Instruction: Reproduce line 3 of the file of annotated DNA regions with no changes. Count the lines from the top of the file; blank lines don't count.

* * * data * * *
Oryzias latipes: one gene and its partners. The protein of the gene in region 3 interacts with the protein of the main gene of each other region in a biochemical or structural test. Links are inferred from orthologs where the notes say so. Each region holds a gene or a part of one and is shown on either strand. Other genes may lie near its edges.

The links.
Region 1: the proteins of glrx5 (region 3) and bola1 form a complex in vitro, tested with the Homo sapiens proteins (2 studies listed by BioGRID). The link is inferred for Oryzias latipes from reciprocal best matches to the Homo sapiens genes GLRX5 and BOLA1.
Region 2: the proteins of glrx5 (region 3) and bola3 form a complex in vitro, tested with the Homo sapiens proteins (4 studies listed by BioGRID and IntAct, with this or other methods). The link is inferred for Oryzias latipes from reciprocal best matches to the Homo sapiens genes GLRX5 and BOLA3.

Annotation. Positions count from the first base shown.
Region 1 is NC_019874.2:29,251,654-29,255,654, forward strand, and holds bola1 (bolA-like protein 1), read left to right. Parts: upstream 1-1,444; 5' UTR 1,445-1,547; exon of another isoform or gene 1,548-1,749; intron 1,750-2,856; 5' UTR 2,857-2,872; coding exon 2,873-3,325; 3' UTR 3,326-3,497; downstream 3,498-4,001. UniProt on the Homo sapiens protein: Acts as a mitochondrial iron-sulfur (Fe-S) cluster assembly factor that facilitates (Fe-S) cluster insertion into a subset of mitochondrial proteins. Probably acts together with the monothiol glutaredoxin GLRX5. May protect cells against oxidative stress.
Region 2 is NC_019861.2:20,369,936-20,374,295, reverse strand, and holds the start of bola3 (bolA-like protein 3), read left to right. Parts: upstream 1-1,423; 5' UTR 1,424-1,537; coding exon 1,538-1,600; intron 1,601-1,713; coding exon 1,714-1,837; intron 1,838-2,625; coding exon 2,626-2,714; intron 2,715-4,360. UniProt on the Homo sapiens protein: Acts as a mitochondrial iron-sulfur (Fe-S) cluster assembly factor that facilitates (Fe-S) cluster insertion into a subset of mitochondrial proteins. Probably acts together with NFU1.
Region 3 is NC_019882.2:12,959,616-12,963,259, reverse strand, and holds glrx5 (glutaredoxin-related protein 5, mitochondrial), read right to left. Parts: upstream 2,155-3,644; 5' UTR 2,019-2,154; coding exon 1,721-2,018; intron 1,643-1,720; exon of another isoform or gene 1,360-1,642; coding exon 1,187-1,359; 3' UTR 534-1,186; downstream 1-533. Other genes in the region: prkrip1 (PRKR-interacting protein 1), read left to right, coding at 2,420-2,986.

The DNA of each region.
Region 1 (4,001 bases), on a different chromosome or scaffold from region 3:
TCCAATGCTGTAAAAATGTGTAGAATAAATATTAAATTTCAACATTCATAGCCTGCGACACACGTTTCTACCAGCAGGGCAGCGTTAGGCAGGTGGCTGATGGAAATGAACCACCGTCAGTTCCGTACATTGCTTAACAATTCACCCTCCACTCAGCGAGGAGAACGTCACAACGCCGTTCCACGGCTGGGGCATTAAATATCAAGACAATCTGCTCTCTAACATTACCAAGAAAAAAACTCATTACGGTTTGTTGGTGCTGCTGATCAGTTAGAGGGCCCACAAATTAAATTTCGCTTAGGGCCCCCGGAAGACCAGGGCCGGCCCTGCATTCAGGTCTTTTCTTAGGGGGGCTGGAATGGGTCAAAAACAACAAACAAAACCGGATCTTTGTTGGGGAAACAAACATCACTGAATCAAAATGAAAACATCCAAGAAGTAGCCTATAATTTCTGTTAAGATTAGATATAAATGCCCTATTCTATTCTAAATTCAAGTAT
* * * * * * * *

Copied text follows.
Region 1: the proteins of glrx5 (region 3) and bola1 form a complex in vitro, tested with the Homo sapiens proteins (2 studies listed by BioGRID). The link is inferred for Oryzias latipes from reciprocal best matches to the Homo sapiens genes GLRX5 and BOLA1.